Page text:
Toward a Biology Worthy of Life > From Physical Causes to Organisms of Meaning > Brief excerpt
A project by Stephen L. Talbott

There are two kinds of explanation (3)

Here, then, is the point. What distinguishes the language of biology from that of physics is its free and full use of the because of reason. Where the inanimate world lends itself in some regards to application of a "deadened", skeletal language — a language that perhaps too easily invites us to think in terms of mechanisms — the organism requires us to recognize a full and rich drama of meaning.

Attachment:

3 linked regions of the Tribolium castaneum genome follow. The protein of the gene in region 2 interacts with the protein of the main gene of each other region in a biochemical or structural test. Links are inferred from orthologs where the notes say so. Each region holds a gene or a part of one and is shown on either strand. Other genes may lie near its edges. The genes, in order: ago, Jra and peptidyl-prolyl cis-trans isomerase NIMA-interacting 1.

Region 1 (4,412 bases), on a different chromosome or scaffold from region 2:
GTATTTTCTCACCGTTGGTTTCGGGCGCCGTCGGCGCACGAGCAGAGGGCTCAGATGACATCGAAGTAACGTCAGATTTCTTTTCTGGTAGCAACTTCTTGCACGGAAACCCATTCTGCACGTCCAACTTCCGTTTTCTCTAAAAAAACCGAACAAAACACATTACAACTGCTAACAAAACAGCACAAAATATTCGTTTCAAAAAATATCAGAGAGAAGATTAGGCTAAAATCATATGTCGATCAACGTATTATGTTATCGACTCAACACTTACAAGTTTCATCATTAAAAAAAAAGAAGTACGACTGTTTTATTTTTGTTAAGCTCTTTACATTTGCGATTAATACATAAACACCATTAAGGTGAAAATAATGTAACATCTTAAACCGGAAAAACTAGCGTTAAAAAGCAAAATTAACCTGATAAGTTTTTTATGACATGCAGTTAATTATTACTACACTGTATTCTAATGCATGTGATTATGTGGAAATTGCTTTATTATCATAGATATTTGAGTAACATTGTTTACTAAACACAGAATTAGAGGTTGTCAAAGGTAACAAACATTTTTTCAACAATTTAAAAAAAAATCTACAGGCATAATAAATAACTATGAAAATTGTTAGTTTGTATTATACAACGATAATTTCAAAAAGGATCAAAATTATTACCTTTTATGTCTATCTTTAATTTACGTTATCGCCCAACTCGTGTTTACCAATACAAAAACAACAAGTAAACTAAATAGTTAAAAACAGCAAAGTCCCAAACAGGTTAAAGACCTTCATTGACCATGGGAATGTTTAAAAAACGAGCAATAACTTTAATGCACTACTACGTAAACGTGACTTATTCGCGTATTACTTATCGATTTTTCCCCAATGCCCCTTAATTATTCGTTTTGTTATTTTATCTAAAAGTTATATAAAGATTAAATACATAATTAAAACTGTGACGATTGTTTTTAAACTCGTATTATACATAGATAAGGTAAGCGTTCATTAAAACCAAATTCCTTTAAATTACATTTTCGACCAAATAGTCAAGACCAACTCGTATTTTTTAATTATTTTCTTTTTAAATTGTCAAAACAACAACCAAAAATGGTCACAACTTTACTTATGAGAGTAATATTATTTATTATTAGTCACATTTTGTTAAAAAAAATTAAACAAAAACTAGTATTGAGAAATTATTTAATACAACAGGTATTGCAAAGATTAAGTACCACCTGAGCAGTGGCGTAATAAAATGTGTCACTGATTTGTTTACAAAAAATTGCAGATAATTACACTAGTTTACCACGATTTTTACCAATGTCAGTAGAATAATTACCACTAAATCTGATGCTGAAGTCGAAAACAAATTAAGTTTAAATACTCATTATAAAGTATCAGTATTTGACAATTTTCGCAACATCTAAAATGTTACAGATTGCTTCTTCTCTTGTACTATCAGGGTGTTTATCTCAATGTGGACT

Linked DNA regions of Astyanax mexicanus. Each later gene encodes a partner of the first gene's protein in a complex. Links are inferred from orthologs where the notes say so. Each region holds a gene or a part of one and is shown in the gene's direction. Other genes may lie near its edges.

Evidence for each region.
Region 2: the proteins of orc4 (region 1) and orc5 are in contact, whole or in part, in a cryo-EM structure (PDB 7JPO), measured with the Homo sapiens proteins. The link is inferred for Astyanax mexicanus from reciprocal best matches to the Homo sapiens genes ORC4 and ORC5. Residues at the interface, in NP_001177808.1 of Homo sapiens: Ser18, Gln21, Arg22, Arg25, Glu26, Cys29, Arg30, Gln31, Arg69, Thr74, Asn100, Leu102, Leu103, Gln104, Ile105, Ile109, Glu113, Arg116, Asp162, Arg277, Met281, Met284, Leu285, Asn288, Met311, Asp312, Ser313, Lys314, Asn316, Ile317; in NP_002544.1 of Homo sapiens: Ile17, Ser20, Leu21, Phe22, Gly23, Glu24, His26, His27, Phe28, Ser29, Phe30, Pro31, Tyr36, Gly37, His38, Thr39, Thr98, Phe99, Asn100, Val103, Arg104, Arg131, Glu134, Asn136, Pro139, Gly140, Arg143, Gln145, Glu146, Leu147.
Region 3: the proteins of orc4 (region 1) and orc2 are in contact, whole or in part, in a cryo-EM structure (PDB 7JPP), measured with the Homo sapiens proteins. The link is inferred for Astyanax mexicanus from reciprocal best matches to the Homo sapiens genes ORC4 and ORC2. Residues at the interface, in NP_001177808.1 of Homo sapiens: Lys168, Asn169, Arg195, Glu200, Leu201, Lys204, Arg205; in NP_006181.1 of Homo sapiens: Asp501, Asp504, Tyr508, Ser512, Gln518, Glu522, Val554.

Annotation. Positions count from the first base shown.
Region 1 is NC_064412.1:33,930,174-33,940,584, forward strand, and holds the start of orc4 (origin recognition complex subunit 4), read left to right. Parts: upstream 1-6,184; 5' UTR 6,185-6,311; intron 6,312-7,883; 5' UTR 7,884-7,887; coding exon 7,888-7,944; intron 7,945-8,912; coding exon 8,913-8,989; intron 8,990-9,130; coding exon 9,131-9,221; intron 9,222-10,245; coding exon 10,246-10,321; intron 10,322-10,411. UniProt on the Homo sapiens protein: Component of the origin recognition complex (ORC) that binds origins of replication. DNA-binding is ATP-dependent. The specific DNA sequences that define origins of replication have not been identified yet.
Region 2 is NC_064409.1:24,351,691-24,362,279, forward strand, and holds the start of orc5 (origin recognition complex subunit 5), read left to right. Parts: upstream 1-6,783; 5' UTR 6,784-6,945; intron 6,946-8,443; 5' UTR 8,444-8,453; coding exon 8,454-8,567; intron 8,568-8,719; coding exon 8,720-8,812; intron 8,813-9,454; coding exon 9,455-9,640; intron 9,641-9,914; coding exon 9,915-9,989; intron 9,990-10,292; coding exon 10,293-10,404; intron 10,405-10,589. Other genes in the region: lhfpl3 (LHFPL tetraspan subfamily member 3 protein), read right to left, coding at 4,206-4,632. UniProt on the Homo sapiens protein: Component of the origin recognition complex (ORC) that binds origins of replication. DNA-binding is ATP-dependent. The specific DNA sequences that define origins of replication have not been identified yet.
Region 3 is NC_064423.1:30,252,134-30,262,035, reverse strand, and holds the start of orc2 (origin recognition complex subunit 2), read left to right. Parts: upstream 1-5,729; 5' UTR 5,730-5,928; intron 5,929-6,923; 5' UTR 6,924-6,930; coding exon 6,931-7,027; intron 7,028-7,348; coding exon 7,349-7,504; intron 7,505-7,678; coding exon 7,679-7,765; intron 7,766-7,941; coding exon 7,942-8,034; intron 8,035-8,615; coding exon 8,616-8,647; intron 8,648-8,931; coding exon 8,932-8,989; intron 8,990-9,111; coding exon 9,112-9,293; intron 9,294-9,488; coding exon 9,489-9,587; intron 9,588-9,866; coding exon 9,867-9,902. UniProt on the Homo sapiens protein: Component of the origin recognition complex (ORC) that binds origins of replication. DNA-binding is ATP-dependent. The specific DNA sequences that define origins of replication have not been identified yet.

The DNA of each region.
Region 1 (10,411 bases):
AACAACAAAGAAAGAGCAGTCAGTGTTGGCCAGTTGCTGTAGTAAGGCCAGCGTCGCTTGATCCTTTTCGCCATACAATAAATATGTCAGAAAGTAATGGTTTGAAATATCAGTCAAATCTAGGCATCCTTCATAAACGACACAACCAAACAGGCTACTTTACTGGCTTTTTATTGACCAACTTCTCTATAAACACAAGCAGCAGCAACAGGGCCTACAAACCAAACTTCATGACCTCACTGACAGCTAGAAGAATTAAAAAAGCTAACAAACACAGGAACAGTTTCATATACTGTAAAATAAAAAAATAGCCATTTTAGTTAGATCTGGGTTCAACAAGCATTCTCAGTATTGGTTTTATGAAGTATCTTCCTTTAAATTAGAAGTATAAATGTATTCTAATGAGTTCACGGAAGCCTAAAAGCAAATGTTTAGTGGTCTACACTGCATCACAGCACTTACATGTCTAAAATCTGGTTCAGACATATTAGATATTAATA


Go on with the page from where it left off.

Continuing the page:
And so when we ask whether a protein has folded correctly, we’re not suggesting it may have rashly disregarded the laws of physics. Its respect for the syntax of a physical law is not the issue we’re addressing. We want to know something much more plastic — more plastic in the way that meaning is more plastic than a rigid grammar or mathematical formula. That is, we want to know whether the folding is consistent with — serves the needs of and is harmonious with — the coherence and the active, self-expressing identity we recognize in the surrounding context. It’s a context and an identity whose qualities and intents differ greatly from a snake to a lion, from a German shepherd to a golden retriever, or from a lung to a kidney. Likewise, when we inquire into the communication between cells, we are not merely curious about the physical impact of molecular projectiles fired from one cell to another; we are trying to clarify a context of meaning. The one cell is saying something to the other, not just pushing against it.

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